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Trump can’t hide his humiliation on Russia sanctions bill

President Donald Trump, with Sen. Tom Cotton of

President Donald Trump, with Sen. Tom Cotton of Arkansas, left, promotes a new immigration bill on Wednesday, Aug. 2, 2017. Credit: EPA / Zach Gibson / Pool

Tired of not winning

There were no cameras, no passing out of souvenir pens when Donald Trump signed the bill making sanctions on Russia tougher. It bars the president from easing up on them unless Congress agrees.

A sign-and-whine statement poured out Trump’s frustrations with a legislative branch led by his own party that “could not even negotiate a health care bill after seven years of talking.”

He went on: “I built a truly great company worth many billions of dollars. That is a big part of the reason I was elected. As President, I can make far better deals with foreign countries than Congress.”

Trump said he signed the “flawed” bill for “the sake of national unity.” Unsaid was that a veto wouldn’t stop a bill passed with near-unanimous bipartisan support, in part as payback for election interference.

Afterward, Russia trolled Trump. Prime Minister Dmitry Medvedev said on Facebook: “The Trump administration demonstrated complete impotence, transferring executive powers to Congress in the most humiliating manner.” See Newsday’s story by Emily Ngo.

Tired of not blaming

 Trump's Twitter reaction after the Russian remarks didn't dispute Medvedev & Co. with a defense of his signature so much as shift blame for it.

 On Thursday, Trump tweeted: "Our relationship with Russia is at an all-time & very dangerous low. You can thank Congress, the same people that can't even give us HCare!"

For a little while into the morning it looked as if he was keeping the tweets positive, pumping up positive business news, save for a single letting-Obamacare-die message. 

Land of opportunity

Trump embraced a stalled, long-shot Senate bill that would dramatically reduce legal immigration — especially for less-skilled workers — and shift the nation toward a system that prioritizes merit, skills and fluency in English over family ties.

Arguing that immigrants depress the job market and wages for the native-born, Trump said “struggling American families ... deserve an immigration system that puts their needs first and puts America first.”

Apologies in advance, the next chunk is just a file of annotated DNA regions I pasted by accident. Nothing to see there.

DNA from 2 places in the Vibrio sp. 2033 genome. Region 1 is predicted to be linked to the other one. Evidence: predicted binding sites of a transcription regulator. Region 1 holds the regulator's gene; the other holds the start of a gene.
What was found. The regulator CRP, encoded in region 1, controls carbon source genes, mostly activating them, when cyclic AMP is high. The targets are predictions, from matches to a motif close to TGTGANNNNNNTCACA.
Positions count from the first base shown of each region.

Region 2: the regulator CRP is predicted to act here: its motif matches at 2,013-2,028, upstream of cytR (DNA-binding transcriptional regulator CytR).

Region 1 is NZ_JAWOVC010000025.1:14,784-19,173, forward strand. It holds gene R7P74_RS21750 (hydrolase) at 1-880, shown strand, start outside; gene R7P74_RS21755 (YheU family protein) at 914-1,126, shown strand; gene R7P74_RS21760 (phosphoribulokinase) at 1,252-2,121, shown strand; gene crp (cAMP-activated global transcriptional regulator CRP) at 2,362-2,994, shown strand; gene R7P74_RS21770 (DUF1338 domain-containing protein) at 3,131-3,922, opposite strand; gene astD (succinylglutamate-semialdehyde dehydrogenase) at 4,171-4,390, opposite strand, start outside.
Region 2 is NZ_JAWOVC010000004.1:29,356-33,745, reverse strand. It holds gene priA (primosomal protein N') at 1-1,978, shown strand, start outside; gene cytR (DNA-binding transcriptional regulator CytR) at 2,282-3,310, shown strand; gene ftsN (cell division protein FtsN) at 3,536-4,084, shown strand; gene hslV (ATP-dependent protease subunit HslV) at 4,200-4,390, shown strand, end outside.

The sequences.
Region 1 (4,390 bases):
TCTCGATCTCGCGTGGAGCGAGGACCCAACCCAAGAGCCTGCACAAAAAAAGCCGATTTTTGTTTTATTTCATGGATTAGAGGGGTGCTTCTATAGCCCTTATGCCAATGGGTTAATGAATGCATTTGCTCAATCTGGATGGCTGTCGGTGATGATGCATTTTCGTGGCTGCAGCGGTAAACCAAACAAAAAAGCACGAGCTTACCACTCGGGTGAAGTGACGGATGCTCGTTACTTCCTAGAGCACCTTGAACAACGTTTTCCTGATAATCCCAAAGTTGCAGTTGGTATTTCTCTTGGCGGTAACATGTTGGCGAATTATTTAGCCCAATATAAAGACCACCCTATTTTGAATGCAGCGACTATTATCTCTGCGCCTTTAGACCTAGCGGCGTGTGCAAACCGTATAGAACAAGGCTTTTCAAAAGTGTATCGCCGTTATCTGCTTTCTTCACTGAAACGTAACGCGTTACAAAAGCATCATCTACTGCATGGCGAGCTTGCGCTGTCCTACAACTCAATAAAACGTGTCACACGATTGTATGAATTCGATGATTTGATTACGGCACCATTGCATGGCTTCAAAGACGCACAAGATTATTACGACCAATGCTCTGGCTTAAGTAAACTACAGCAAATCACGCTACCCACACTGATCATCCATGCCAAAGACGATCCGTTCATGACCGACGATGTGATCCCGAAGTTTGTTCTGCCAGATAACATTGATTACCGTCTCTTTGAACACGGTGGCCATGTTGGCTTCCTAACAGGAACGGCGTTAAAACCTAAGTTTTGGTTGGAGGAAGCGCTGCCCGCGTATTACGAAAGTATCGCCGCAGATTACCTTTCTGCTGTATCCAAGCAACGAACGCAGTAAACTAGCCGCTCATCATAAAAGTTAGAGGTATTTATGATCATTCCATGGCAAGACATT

During a heated media briefing (video here), policy aide Stephen Miller rejected the idea that it would break with America’s historic acceptance of immigrants seeking a better life as celebrated in poet Emma Lazarus’ words at the base of the Statue of Liberty: “Give me your tired, your poor, Your huddled masses yearning to breathe free.”

Said Miller: “The poem you are referring to, which was added later, is not part of the original Statue of Liberty.”

Vive la difference

Miller was asked if the Trump Organization will stop bringing in lower-skilled foreign workers for his properties. Just recently, Trump’s Mar-a-Lago resort in Florida asked for permission to get visas for 70 temporary foreign workers as cooks, servers and housekeepers, BuzzFeed reported.

“As a technical matter,” Miller said, “you’re talking about nonimmigrant guest worker visas, and this legislation deals with green cards ... permanent immigration. So they’re two totally separate categories.”

The take-away: Opioid crisis

Trump country in the election included counties with the highest drug, alcohol and suicide mortality rates. He named a commission on the opioid addiction crisis, and the question now is whether he will embrace its interim recommendations, writes Newsday’s Dan Janison.

These include declaring a national emergency — a step that could allow government agencies more flexibility in how they run health care programs and loosen the rules for setting up addiction treatment.